I will never forget the smile on Shonda's face. I think it was at that moment she realized, “Okay, this is going to work really well!”
ON THE IMPORTANCE OF CREATIVE PARTNERSHIPS
I’ve always thought that relationships at work are incredibly important. I was lucky to work with people early on who had a strong vision and passion and inspired me. I loved finding mentors and bosses who encouraged me to grow and take chances. I have tried to do the same over the years for the people who work with me. I cannot survive, nor am I interested in being in an environment that isn’t engaging, supportive, and creative, with a range of points of view. Also, I spend so much time at work, it better be fun!
I was incredibly lucky to meet Shonda when I did because we were both new to, and passionate about, television. It has meant everything to me that, over the past 20 years, I’ve had a work partner who has grown to know me so well and who I've grown to know equally as well, somebody for whom I respect so much. Every day I feel like I am one of the fortunate people who get to work with someone who inspires me to do my best work. And I think she feels the same way.
ON PERSONAL STYLE
Given not only the nature of my job, but who I am, I like to present myself as casual, approachable, accessible, and, hopefully, fun. In some ways, it’s the best representation of my personality. I guess I want to wear my inside out. It’s about me feeling comfortable and confident and creating an environment where other people feel like they can be themselves, open up, and do their best work.
ON CHALLENGING THE STATUS QUO
When [Shonda and I] first started, we literally were trying to develop something we wanted to watch. And as it turns out, what we really wanted to watch definitely challenged what was expected. Competitive, messy characters who wear their hearts on their sleeves and have lots of different aspects of their personality. Those were things that reflected my life. I don't think it's as much about setting out to challenge the status quo as it is about creating worlds the way we see them that can inherently challenge things.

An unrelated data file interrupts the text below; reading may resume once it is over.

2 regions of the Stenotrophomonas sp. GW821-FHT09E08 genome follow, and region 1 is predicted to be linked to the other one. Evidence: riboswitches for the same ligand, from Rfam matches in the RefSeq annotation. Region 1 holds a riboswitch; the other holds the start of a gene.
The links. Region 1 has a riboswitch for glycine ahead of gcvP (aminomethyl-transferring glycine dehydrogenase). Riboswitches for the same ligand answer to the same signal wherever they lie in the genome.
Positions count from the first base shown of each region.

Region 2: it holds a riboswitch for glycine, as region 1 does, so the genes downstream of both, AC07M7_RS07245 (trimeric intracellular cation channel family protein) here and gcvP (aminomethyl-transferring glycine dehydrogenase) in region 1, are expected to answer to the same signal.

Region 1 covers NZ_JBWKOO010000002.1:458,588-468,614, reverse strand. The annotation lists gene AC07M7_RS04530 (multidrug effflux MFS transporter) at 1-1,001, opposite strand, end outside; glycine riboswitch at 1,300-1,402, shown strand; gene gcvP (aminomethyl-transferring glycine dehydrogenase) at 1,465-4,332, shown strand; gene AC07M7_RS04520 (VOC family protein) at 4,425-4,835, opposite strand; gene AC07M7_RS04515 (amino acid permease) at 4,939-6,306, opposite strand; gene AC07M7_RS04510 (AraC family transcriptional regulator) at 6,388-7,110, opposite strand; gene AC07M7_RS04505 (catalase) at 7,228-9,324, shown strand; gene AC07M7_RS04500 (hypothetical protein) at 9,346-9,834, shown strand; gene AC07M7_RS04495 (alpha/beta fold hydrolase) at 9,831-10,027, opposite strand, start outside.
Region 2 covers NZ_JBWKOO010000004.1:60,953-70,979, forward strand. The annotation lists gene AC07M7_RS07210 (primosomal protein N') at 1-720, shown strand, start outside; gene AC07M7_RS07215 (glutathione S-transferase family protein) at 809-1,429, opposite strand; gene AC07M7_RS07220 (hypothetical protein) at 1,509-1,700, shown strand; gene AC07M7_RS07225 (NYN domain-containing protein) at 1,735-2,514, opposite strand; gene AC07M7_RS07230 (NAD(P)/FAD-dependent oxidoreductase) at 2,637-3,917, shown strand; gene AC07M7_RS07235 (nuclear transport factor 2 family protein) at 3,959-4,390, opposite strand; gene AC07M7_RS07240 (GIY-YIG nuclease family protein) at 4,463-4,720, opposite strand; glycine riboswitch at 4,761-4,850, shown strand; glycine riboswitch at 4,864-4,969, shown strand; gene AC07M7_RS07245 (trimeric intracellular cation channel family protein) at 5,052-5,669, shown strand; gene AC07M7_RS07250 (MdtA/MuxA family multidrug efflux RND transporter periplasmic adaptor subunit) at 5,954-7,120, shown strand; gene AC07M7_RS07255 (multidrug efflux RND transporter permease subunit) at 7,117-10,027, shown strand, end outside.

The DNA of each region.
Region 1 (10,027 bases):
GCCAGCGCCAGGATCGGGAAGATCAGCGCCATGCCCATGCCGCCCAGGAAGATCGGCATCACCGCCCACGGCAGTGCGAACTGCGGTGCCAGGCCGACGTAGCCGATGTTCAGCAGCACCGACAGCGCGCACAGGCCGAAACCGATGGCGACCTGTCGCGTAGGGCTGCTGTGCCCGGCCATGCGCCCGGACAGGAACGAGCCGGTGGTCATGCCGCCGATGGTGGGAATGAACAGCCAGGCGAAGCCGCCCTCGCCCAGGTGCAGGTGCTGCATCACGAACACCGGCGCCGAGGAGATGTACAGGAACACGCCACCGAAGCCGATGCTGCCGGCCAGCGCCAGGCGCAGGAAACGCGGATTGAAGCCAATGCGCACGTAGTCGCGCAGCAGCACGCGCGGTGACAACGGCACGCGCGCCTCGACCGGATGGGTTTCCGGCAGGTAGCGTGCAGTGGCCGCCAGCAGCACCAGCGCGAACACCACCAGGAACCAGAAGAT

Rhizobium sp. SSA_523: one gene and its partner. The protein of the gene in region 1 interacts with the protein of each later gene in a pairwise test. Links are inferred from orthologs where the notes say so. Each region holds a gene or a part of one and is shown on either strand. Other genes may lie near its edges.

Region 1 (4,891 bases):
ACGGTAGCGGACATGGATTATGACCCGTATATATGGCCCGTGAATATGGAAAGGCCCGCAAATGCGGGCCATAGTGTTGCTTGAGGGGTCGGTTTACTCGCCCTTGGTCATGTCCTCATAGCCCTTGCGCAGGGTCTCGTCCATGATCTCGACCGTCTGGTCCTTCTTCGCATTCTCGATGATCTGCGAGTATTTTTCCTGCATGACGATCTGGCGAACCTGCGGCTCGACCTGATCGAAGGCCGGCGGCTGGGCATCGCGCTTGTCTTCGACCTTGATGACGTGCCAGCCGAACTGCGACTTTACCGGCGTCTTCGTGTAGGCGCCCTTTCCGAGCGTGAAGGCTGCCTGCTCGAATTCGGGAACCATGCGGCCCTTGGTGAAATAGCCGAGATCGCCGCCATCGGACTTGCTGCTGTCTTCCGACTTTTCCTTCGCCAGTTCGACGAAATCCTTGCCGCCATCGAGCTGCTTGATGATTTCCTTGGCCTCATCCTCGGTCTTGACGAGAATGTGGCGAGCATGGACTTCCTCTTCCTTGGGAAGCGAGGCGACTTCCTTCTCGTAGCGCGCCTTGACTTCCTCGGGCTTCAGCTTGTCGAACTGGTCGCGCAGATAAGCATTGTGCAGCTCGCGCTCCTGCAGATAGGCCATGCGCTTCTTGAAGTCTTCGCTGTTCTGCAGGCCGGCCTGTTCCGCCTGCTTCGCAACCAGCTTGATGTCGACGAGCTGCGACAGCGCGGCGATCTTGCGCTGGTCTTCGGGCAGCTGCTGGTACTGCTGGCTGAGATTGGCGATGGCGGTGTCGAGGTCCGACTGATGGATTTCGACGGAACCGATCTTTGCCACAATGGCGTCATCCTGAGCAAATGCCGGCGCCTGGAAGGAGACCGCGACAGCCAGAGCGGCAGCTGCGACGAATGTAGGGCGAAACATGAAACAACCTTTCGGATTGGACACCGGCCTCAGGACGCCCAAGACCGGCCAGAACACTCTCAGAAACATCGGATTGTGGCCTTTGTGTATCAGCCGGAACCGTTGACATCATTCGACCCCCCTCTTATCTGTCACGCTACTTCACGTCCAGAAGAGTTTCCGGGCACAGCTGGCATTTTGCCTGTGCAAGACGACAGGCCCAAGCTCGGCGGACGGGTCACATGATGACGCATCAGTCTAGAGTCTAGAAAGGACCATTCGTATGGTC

There are ways as a company that we aggressively try to challenge the status quo. We are making sure that inclusion and diversity are gigantic parts of our world, both on-screen and off. That's what I'm proudest of. The expectation of who your work friends can be and how many new interesting work friends you can meet—we're really trying to contribute to a wider view of what that is.
ON FUTURE PROJECTS THAT EXCITE HER
What I am excited about is the thing I haven’t done yet. That could be a different genre, a different way of telling a story. It just needs to be a new journey. I want to do more comedy, I love documentaries and I love mysteries. But as importantly, it’s finding the story you want to tell and finding the best genre to tell that story. A great character and story spark what I want to do next.
ON CHAMPIONING FUTURE PRODUCERS
From the outside world—and sometimes from the inside world—the easiest thing is to eliminate the producer. It's the job that sometimes is misunderstood and undervalued. And moving forward, I want to make sure that everybody knows the job exists. I want to make sure that people who want to work in this business might find their bliss doing the kinds of things that I do. Because in hard times, when budgets are being cut and everybody's tightening their belts, one of the first things that happens is you look at the things you don't totally understand and sometimes those things are expendable. I never ever want this job to be considered that.
I just really want everyone to know what an incredibly rewarding, frustrating, tough, challenging, exhilarating job this is. It gives someone an opportunity with a lot of skills and interests to combine them all in one place and truly be of use in the best possible way. That goes for me and for everybody who does a part of the producing job, from people who do physical production to post-producers. It’s a great way to be part of a team and collect some of the best work friends you can find.
"I cannot survive, nor am I interested in being in an environment that isn’t engaging, supportive, and creative, with a range of points of view."